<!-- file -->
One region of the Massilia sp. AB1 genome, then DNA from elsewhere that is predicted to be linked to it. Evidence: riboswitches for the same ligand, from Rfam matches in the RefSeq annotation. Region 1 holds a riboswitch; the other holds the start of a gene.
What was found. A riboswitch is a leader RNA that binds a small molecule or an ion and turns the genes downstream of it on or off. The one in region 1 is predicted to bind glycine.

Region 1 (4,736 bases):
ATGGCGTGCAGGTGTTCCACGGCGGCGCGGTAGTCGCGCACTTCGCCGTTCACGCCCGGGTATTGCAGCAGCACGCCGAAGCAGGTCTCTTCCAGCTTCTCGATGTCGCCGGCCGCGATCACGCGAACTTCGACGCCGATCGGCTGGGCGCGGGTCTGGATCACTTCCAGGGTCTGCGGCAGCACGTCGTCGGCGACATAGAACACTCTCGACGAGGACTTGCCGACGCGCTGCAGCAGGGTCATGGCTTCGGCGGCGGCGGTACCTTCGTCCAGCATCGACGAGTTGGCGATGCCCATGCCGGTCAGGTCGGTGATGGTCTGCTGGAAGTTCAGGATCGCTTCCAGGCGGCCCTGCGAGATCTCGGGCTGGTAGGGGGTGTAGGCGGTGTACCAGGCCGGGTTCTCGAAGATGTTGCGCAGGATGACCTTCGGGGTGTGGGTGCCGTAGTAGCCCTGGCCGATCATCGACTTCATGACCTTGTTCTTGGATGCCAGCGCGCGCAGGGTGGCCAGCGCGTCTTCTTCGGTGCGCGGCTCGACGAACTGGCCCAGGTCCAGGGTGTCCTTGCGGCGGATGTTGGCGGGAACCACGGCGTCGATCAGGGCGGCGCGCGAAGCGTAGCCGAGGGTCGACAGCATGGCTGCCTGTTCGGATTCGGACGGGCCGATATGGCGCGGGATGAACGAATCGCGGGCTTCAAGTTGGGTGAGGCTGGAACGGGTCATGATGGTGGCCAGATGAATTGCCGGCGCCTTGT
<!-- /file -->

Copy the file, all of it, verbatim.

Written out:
One region of the Massilia sp. AB1 genome, then DNA from elsewhere that is predicted to be linked to it. Evidence: riboswitches for the same ligand, from Rfam matches in the RefSeq annotation. Region 1 holds a riboswitch; the other holds the start of a gene.
What was found. A riboswitch is a leader RNA that binds a small molecule or an ion and turns the genes downstream of it on or off. The one in region 1 is predicted to bind glycine.

Region 1 (4,736 bases):
ATGGCGTGCAGGTGTTCCACGGCGGCGCGGTAGTCGCGCACTTCGCCGTTCACGCCCGGGTATTGCAGCAGCACGCCGAAGCAGGTCTCTTCCAGCTTCTCGATGTCGCCGGCCGCGATCACGCGAACTTCGACGCCGATCGGCTGGGCGCGGGTCTGGATCACTTCCAGGGTCTGCGGCAGCACGTCGTCGGCGACATAGAACACTCTCGACGAGGACTTGCCGACGCGCTGCAGCAGGGTCATGGCTTCGGCGGCGGCGGTACCTTCGTCCAGCATCGACGAGTTGGCGATGCCCATGCCGGTCAGGTCGGTGATGGTCTGCTGGAAGTTCAGGATCGCTTCCAGGCGGCCCTGCGAGATCTCGGGCTGGTAGGGGGTGTAGGCGGTGTACCAGGCCGGGTTCTCGAAGATGTTGCGCAGGATGACCTTCGGGGTGTGGGTGCCGTAGTAGCCCTGGCCGATCATCGACTTCATGACCTTGTTCTTGGATGCCAGCGCGCGCAGGGTGGCCAGCGCGTCTTCTTCGGTGCGCGGCTCGACGAACTGGCCCAGGTCCAGGGTGTCCTTGCGGCGGATGTTGGCGGGAACCACGGCGTCGATCAGGGCGGCGCGCGAAGCGTAGCCGAGGGTCGACAGCATGGCTGCCTGTTCGGATTCGGACGGGCCGATATGGCGCGGGATGAACGAATCGCGGGCTTCAAGTTGGGTGAGGCTGGAACGGGTCATGATGGTGGCCAGATGAATTGCCGGCGCCTTGT